Leaving Horseshoe Bay on a crack-of-dawn ferry gets us kayaking on Wallace Island Marine Provincial Park by noon. Since my last blog-post from Thetis Island, we’ve wanted to kayak-camp on Wallace.
From Nanaimo, it’s an hour’s drive south to Crofton where a group of Cowichan kayakers are headed our way on a daytrip. They lead us to Hudson Point, a kilometer north of Fernwood Dock on Salt Spring’s northeast side.
‘Turn right, left, right, left,’ says Richard before we convoy across the top of Salt Spring Island.
That final left bookmarks our end target, the Fernwood Road Café where we’ll do as they say: ‘eat, drink, relax, socialize’. Open seven days a week from early June til end of August, the locals say it’s worth it.
We drive down Hudson Point’s short hill to unload the boat and the car, pack the boat, leaving the car on the street. The Cowichan kayakers show us how. (I assume they’re members of the Cowichan Kayak and Canoe Club; we’re so busy packing we miss their affiliation.)
Once we’re loaded, we cross a relatively-calm Houstoun Passage, named after Captain (and surveyor) Wallace Houstoun, to the island bearing his Christian name. A red-marker buoy beckons and points like an index finger to Conover Cove, a half-hour paddle in moderately-calm water. We’ve wind-weather-tide checked it out.
I’ll read David Conover’s Once Upon An Island* on our return. For now, we bi-pass the in-and-out of boats moored in Conover Cove. We bi-pass Princess Cove and the eleven acres of private land.
We meander 45 minutes north past lounging seals on the diminishing rocks or reefs with a rising-tide at our backs.
“The pups are five weeks older and wiser since our last visit, and just as playful!”
We pull in to Chivers Point, just around the top of Wallace. Don’t blink your paddle, or you’ll miss it.
Jeremiah Chivers was an 1860s (likely Cariboo) gold rusher who staked a retirement claim here, dying at 92 on the island.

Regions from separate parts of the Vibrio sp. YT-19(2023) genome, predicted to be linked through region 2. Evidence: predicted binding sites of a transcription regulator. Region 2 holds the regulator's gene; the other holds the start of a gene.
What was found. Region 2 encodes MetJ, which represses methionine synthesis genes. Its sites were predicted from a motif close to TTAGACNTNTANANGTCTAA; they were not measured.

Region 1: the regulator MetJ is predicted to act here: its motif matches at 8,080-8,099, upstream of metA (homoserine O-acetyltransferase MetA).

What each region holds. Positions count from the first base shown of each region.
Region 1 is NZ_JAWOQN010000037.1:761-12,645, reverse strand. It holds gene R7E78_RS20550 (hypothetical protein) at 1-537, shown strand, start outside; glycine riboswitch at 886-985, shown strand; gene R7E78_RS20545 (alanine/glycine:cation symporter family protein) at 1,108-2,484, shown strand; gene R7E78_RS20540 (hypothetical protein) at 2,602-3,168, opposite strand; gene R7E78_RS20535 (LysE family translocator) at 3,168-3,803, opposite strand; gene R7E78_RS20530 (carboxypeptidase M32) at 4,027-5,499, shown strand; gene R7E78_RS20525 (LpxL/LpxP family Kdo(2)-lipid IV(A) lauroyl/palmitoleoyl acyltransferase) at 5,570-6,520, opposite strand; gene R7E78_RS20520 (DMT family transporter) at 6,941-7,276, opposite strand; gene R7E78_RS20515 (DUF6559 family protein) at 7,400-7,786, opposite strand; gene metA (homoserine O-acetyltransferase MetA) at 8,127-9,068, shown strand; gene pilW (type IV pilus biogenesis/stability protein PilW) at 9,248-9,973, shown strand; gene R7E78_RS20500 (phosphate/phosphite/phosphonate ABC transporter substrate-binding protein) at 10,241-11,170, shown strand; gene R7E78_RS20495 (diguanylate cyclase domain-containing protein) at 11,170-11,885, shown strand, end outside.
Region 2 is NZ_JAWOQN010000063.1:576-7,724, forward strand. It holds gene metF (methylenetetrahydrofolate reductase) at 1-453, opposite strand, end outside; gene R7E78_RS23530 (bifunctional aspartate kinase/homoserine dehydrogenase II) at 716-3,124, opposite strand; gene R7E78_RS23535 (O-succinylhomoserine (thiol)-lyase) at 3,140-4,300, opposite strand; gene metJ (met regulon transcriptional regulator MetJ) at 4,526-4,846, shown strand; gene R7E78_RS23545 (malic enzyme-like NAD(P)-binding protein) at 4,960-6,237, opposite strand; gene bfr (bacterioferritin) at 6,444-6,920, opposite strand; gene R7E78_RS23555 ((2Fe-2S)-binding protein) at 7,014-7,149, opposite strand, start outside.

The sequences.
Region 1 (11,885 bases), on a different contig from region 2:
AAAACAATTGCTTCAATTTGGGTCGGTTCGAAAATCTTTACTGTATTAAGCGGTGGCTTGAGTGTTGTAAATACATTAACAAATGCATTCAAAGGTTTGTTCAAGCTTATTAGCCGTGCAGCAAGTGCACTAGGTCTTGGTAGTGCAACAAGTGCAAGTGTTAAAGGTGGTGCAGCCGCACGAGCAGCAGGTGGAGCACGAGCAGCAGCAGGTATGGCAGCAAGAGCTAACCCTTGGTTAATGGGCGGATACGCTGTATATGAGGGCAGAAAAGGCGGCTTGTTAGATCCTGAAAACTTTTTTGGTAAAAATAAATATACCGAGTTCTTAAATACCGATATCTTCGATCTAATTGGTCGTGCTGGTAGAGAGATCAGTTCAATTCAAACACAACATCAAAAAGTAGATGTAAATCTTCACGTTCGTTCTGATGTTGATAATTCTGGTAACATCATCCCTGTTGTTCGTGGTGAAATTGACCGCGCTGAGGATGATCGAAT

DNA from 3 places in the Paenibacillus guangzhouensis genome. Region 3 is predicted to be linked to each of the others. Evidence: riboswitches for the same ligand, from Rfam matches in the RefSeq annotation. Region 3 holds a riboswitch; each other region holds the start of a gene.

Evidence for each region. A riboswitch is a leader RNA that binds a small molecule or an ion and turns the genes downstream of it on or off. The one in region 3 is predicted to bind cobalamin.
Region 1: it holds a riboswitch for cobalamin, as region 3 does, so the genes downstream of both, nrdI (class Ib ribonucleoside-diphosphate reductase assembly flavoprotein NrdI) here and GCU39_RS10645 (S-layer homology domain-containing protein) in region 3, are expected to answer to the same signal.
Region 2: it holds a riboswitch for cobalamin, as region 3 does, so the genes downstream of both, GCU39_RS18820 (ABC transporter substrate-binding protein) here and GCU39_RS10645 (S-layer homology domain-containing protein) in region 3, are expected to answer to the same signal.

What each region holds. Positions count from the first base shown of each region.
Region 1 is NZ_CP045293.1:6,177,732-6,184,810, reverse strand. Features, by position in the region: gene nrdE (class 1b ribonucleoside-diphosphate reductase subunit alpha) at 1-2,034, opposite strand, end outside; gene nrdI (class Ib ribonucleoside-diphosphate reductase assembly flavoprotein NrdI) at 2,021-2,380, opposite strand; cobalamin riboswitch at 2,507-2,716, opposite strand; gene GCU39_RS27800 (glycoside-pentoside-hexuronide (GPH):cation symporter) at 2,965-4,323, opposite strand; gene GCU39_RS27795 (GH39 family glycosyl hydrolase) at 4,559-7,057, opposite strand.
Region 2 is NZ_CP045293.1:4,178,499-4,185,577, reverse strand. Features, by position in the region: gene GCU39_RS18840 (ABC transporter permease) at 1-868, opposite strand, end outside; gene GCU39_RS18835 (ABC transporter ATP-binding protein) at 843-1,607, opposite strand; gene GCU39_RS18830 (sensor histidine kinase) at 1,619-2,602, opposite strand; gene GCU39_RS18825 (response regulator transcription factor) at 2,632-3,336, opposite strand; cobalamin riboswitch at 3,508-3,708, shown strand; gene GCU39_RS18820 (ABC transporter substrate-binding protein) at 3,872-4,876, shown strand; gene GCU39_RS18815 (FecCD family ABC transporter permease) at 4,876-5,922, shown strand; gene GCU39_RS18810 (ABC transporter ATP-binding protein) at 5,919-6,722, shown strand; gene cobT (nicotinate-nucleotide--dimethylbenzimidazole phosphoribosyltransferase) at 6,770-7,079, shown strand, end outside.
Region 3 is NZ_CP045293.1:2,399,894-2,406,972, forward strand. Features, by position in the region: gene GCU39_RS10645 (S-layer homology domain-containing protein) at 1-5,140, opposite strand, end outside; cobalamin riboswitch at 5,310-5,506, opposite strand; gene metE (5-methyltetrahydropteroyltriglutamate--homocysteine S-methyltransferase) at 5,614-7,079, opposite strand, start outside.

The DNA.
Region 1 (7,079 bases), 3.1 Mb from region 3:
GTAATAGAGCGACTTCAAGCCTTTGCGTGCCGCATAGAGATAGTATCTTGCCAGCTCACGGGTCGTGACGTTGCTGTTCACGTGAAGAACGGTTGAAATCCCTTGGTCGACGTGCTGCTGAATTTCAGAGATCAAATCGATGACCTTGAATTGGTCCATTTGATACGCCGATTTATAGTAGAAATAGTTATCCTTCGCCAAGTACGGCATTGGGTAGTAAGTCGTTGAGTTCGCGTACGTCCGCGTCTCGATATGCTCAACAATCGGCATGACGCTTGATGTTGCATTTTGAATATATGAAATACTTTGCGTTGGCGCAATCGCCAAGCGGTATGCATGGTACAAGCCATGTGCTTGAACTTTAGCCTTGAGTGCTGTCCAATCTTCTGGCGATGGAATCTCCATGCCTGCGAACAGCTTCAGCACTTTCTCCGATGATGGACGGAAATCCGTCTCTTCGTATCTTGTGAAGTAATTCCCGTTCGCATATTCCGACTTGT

The eight CKCC kayakers land two by two between folding tongues of rock on the sandy-pebbly beach. To any other passers-by, we’d appear to be a full slate: ten people and nine tent pads, but our Cowichan friends aren’t staying. Its mid-afternoon and the oasis is ours.
We pop our $20 registration into the slot for wilderness camping ($5/person/night), a small price to pay for the data and funds needed to provide trail maintenance and a fully-equipped and vented pit toilet: a broom, TP and hand sanitizer at your disposal!
Walkers visit us from Conover Cove, three miles out then back—a ten-kilometer round trip through the woods. And since we’re the only campers there…
“Where’s your boat?” “Where are you from?” “How did you get here?”
A resident harbour seal patrols. The tide rises and falls. Kingfishers chatter. We position camp chairs to admire diverse wind-and-wave patterns on sky-and-water. For lunch, it’s crackers, canned oysters and apple sauce. For dinner, it’s OMG burgers with a sweet pepper relish and a glass of Chablis. The night passes peacefully with raccoons chittering– rolling and splashing beach rocks. Our food’s safely stashed in the cache thanks to BC Parks.
We round South Secretary on a morning high tide, through the gap alongside the larger, North Secretary, over to Jackscrew Island to view an outdoor totem gallery. Nearing high tide is a good time to float in for a closer look. They’re a milk-and-dark-chocolate-brown-stained hue. We spot bear, frog, hummingbird, human and eagle. Colourful and contemporary, with ancient motifs.
My favorite is the powerful neck, torso, and thighs of Welcome Man*— arms outstretched, palms open, standing square (almost pigeon-toed) a serious expression. The cedar hat covers his shoulder-length hair; the cedar tassel covers his modesty. The wood grains match his sinews.
Welcomes were serious occasions historically, sometimes meant to intimidate. We take our welcome seriously too. This is a private island and without permission from the caretaker, we stay offshore. Our kayak floats in a half foot of water, up-close yet not-too-close.
We finish our circumnavigation of Wallace Island our last day. The river otters and black-tailed-deer aren’t showing their faces. Galiano Island’s Bodega Ridge four-kilometer-high rock face smiles at us across Trincomali Chanel. We round Panther Point (like most water features, it’s named after the ship that sunk here) and spy a pair of oyster catchers.
Stretching legs at Conover Cove, we revisit what was once the Conover family’s island resort complete with cabins, store, boating rentals and a recreational hall. Camaraderie is still here, shared over driftwood art, engraved with visitors’ names, dates ‘n’ ditties.
Crossing back to Fernwood Road Café, we’re ready for an apple-dried cherry-pecan-blue cheese salad with delectibly-nibbly apple cider dressing. A cap on this expedition: a cap on kayaking to Wallace Island.
For more tips on kayaking to Wallace Island, I recommend this excellent blog, David Barnes’ Kayak Rogue.
- Having now read Once Upon An Island, I highly recommend it as well.